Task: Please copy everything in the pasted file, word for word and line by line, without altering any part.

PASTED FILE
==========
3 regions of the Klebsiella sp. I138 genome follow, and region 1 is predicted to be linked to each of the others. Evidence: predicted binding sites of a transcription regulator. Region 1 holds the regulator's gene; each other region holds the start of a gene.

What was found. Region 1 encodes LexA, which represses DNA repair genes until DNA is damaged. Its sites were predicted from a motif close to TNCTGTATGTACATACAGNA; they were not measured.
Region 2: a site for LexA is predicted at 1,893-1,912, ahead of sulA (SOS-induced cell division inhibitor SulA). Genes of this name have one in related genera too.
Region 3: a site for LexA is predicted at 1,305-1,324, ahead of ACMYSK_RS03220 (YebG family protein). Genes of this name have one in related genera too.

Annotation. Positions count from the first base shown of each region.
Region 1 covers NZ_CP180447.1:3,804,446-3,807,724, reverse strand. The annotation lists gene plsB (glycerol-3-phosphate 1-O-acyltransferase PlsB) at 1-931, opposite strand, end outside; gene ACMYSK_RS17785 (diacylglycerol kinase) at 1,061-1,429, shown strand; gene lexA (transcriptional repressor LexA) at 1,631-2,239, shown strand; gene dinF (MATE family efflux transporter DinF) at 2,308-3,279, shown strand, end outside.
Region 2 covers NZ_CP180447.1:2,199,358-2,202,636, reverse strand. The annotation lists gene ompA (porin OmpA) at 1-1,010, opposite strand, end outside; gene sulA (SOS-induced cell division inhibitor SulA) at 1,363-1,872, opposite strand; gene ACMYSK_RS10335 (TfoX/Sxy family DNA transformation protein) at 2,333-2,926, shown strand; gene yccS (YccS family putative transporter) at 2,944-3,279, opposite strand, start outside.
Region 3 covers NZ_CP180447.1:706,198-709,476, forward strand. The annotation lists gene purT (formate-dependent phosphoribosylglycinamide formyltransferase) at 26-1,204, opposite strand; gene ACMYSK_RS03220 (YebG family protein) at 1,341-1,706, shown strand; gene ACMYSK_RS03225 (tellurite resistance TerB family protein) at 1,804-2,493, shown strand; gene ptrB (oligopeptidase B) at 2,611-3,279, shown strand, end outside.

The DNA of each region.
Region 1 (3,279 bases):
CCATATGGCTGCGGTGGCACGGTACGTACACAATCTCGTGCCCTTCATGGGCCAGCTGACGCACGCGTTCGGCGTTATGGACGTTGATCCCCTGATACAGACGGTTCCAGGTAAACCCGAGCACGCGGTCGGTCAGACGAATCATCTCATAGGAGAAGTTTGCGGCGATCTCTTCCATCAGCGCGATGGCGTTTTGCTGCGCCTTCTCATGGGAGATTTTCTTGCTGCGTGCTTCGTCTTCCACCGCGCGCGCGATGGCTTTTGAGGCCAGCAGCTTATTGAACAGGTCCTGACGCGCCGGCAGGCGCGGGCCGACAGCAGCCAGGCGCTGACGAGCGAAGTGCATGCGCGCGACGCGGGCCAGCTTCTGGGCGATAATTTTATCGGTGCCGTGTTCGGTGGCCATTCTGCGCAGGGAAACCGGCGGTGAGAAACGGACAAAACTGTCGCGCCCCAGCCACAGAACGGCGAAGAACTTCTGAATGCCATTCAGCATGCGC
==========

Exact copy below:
3 regions of the Klebsiella sp. I138 genome follow, and region 1 is predicted to be linked to each of the others. Evidence: predicted binding sites of a transcription regulator. Region 1 holds the regulator's gene; each other region holds the start of a gene.

What was found. Region 1 encodes LexA, which represses DNA repair genes until DNA is damaged. Its sites were predicted from a motif close to TNCTGTATGTACATACAGNA; they were not measured.
Region 2: a site for LexA is predicted at 1,893-1,912, ahead of sulA (SOS-induced cell division inhibitor SulA). Genes of this name have one in related genera too.
Region 3: a site for LexA is predicted at 1,305-1,324, ahead of ACMYSK_RS03220 (YebG family protein). Genes of this name have one in related genera too.

Annotation. Positions count from the first base shown of each region.
Region 1 covers NZ_CP180447.1:3,804,446-3,807,724, reverse strand. The annotation lists gene plsB (glycerol-3-phosphate 1-O-acyltransferase PlsB) at 1-931, opposite strand, end outside; gene ACMYSK_RS17785 (diacylglycerol kinase) at 1,061-1,429, shown strand; gene lexA (transcriptional repressor LexA) at 1,631-2,239, shown strand; gene dinF (MATE family efflux transporter DinF) at 2,308-3,279, shown strand, end outside.
Region 2 covers NZ_CP180447.1:2,199,358-2,202,636, reverse strand. The annotation lists gene ompA (porin OmpA) at 1-1,010, opposite strand, end outside; gene sulA (SOS-induced cell division inhibitor SulA) at 1,363-1,872, opposite strand; gene ACMYSK_RS10335 (TfoX/Sxy family DNA transformation protein) at 2,333-2,926, shown strand; gene yccS (YccS family putative transporter) at 2,944-3,279, opposite strand, start outside.
Region 3 covers NZ_CP180447.1:706,198-709,476, forward strand. The annotation lists gene purT (formate-dependent phosphoribosylglycinamide formyltransferase) at 26-1,204, opposite strand; gene ACMYSK_RS03220 (YebG family protein) at 1,341-1,706, shown strand; gene ACMYSK_RS03225 (tellurite resistance TerB family protein) at 1,804-2,493, shown strand; gene ptrB (oligopeptidase B) at 2,611-3,279, shown strand, end outside.

The DNA of each region.
Region 1 (3,279 bases):
CCATATGGCTGCGGTGGCACGGTACGTACACAATCTCGTGCCCTTCATGGGCCAGCTGACGCACGCGTTCGGCGTTATGGACGTTGATCCCCTGATACAGACGGTTCCAGGTAAACCCGAGCACGCGGTCGGTCAGACGAATCATCTCATAGGAGAAGTTTGCGGCGATCTCTTCCATCAGCGCGATGGCGTTTTGCTGCGCCTTCTCATGGGAGATTTTCTTGCTGCGTGCTTCGTCTTCCACCGCGCGCGCGATGGCTTTTGAGGCCAGCAGCTTATTGAACAGGTCCTGACGCGCCGGCAGGCGCGGGCCGACAGCAGCCAGGCGCTGACGAGCGAAGTGCATGCGCGCGACGCGGGCCAGCTTCTGGGCGATAATTTTATCGGTGCCGTGTTCGGTGGCCATTCTGCGCAGGGAAACCGGCGGTGAGAAACGGACAAAACTGTCGCGCCCCAGCCACAGAACGGCGAAGAACTTCTGAATGCCATTCAGCATGCGC